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Going for gold (again)
An interview with film director, John Madden, conducted at the 2010 Ischia Global Film & Music Festival by Timothy E. Raw

Oscar-nominated director John Madden (Shakespeare in Love) once again takes aim at Oscar gold this December with his award-baiting, Academy shoe-in, The Debt, a remake of the 2007 thriller from Israeli writer/director Assaf Bernstein. Let's hope his latest is more big screen bullseye, than Killshot, a film with a production history so notorious (and candidly discussed in our interview) it would have toppled most careers.

The Debt's trailer evokes nail-biting suspense and nothing in either Captain Corelli's Mandolin or Proof would have John Madden leaping to the minds of many as an ideal fit for the material, though when you look past the marketing and focus on the heavy-weight cast, his selection as the director of all that Oscar-nominated talent makes perfect sense. He's already had experience working with the cream of British film industry talent, directing Judi Dench in Mrs Brown, so there's lots of potential in seeing what he can do with titans like Helen Mirren, Ciarán Hinds and Tom Wilkinson.

The plot of this political thriller revolves around three Mossad agents – who track down and kill an escaped Nazi war criminal in the year 1965. Thirty years later, when a man claiming to be the very same war criminal they supposedly killed announces himself, the agents are called back into service. Two timeframes featuring two different casts as the younger and older agents. While flavour of the month, Sam Worthington (Avatar) is the member of the younger cast currently drawing most attention, I'm anticipating the arrival of Jessica Chastain (little seen festival film, Stolen and New York stage starlet of the moment), already tipped for big things before she's even known to the general public, starring in both this and Terrence Malick's long awaited Tree of Life, later this year.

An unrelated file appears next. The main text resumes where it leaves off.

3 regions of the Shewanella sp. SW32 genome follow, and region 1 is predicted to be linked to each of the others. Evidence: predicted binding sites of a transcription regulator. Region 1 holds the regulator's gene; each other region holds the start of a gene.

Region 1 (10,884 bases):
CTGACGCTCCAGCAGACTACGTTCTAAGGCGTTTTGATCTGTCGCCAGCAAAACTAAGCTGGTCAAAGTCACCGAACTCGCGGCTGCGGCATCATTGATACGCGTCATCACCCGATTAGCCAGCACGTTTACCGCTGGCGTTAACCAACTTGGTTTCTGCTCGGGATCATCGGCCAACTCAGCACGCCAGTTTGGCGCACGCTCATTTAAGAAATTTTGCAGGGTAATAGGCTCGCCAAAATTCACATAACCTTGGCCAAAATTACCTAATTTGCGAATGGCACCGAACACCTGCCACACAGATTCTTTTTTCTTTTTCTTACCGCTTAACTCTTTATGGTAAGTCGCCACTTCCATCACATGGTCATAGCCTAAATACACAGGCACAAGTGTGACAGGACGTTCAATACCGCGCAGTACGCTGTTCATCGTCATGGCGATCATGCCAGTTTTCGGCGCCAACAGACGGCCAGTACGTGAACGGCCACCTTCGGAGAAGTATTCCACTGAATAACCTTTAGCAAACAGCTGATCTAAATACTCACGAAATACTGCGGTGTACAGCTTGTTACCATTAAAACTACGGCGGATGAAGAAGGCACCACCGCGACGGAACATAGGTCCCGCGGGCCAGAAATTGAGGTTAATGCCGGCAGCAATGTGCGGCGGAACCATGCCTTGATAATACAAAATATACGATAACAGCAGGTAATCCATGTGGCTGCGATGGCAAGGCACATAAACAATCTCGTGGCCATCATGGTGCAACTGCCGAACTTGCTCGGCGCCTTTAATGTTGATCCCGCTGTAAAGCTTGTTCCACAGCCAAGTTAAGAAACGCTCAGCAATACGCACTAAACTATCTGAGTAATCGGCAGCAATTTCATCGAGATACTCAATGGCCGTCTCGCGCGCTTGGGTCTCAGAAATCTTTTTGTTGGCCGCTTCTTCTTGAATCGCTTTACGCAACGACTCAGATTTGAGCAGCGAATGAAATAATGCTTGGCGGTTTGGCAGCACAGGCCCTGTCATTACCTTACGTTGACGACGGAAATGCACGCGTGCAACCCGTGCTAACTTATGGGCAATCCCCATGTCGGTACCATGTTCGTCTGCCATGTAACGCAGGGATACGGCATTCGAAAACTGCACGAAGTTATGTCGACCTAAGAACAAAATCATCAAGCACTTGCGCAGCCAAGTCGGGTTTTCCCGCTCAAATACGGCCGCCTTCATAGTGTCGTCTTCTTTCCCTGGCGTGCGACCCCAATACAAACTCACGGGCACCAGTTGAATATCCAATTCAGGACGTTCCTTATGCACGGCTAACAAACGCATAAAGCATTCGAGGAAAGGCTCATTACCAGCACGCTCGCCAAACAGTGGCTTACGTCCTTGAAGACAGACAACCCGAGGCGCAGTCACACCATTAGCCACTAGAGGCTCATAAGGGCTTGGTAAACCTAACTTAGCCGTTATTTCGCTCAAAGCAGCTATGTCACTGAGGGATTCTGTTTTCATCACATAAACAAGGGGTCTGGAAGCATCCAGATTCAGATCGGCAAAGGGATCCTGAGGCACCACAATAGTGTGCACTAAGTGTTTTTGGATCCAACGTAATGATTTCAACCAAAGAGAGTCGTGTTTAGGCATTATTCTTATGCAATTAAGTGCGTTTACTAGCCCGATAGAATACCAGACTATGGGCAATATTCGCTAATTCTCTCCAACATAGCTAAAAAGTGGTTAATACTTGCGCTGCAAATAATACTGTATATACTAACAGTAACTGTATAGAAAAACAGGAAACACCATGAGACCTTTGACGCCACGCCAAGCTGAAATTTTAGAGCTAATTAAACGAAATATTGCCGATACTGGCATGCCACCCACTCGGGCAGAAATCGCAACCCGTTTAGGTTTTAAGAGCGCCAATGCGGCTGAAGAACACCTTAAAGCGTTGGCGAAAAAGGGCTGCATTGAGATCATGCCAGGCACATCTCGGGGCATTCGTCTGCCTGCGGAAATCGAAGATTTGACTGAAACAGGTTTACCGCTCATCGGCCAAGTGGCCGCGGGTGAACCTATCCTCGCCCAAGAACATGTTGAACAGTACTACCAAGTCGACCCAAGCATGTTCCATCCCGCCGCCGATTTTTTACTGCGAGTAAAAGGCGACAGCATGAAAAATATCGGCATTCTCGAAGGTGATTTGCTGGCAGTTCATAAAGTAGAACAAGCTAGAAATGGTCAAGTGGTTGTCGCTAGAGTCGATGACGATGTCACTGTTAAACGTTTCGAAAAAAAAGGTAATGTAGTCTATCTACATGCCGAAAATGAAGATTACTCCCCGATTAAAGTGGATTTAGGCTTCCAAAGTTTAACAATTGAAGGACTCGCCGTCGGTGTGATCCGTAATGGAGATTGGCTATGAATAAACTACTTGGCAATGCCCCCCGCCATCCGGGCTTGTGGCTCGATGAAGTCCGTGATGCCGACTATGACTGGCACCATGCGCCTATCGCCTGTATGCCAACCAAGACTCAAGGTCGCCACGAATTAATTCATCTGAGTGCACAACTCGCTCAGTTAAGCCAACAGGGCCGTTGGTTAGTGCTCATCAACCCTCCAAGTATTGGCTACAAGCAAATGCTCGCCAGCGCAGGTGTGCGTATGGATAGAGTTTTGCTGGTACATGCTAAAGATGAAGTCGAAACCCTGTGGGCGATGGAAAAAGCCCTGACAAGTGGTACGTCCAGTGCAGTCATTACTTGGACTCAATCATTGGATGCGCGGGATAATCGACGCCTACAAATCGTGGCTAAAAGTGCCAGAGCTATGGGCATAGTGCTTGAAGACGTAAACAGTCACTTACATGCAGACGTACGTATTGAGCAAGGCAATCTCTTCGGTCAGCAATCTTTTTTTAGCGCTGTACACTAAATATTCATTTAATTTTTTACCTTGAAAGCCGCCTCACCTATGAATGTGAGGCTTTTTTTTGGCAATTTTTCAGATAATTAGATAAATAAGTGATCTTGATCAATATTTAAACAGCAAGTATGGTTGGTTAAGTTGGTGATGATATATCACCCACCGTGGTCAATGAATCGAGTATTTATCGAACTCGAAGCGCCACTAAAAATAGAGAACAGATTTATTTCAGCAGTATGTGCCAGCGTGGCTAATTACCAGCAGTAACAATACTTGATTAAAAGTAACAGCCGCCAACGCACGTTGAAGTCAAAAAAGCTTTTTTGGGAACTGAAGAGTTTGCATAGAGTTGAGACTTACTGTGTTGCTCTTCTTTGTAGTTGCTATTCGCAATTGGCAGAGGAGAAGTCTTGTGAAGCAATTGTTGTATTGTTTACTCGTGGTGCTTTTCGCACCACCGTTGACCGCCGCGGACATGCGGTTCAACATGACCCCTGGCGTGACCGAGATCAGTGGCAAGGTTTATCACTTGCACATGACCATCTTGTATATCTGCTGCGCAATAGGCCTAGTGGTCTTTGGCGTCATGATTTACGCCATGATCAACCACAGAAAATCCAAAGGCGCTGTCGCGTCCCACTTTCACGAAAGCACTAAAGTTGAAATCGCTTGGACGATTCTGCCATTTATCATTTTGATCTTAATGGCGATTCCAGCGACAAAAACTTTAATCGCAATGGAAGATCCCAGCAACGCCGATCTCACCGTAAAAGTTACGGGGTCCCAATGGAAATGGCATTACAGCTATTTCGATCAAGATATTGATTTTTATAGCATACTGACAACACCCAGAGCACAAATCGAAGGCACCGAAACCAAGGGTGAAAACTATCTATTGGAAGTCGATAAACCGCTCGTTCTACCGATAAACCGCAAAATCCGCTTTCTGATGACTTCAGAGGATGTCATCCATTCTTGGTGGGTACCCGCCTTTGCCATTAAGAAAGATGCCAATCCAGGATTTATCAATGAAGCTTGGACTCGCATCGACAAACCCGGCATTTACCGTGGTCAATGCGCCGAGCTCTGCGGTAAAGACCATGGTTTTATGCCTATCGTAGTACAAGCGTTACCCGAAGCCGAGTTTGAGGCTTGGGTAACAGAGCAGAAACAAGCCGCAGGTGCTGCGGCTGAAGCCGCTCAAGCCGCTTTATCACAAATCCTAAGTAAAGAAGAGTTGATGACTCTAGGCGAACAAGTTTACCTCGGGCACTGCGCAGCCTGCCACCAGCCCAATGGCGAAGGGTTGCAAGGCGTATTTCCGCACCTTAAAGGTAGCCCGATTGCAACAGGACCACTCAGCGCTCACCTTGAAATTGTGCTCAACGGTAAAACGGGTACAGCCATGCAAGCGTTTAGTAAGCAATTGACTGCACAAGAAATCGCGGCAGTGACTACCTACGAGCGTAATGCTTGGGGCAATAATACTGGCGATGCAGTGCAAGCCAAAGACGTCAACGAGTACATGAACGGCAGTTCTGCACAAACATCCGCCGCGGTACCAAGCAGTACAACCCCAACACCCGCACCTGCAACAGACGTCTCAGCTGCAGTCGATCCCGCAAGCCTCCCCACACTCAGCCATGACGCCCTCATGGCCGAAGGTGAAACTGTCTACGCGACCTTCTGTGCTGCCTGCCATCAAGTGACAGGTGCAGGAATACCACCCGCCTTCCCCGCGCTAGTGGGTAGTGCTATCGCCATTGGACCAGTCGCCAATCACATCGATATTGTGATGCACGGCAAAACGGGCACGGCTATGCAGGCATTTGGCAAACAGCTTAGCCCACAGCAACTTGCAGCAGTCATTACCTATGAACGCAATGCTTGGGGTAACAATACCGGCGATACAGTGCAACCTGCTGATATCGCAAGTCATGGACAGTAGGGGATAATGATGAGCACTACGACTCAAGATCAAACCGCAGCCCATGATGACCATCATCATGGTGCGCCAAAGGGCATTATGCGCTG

It's been a rocky road for Madden since the days of Harvey Weinstein winning awards with his chequebook and Shakespeare in Love – not a slight on the film itself but the era with which it'll always be associated. Captain Corelli's Mandolin may have been a bestseller, but its adaptation was far from the hit it was expected to be, garnering a cool reception from audiences and critics. Proof, despite its successful theatrical run (which Madden also directed in London) sank without a trace, and Killshot was a film almost impossible to see, and those who did gave it savage reviews. Such reactions were unfair in all three cases in this writer's opinion, but The Debt looks to be a way for Madden to recapture his reputation as a director of prestige, award-winning fare.

Five months ahead of The Debt's December 29th release stateside, I sat down with Madden who graciously gave up a sizable chunk of his time to discuss each of these films in depth, as well as his life before film, directing both TV (Sherlock Holmes) and radio (Star Wars).



Exclusive interview with John Madden, conducted at the
2010 Ischia Global Film & Music Festival by Timothy E. RAW.

If you are unable to play the video click here.


John Madden

The Debt (2010)
Killshot (2008)
Proof (2005)
Captain Corelli's Mandolin (2001)
Shakespeare in Love (1998)
Mrs Brown (1997)
Truth or Dare (1996 TV)
Inspector Morse (4 episodes, 1990-1995 TV)
Prime Suspect: The Lost Child (1995 TV)
Meat (1994 TV)
Golden Gate (1994)
Ethan Frome (1993)
The Storyteller: Greek Myths - Theseus & the Minotaur (1991 TV)
The Case-Book of Sherlock Holmes - The Disappearance of Lady Frances Carfax (1991 TV)
The Widowmaker (1990 TV)
After the War (5 episodes, 1989 TV)
The Return of Sherlock Holmes - The Priory School (1986 TV)
Grown-Ups (1985 TV)
Poppyland (1985 TV)
The Pigman's Protege (1982 TV)

article posted
15 August 2010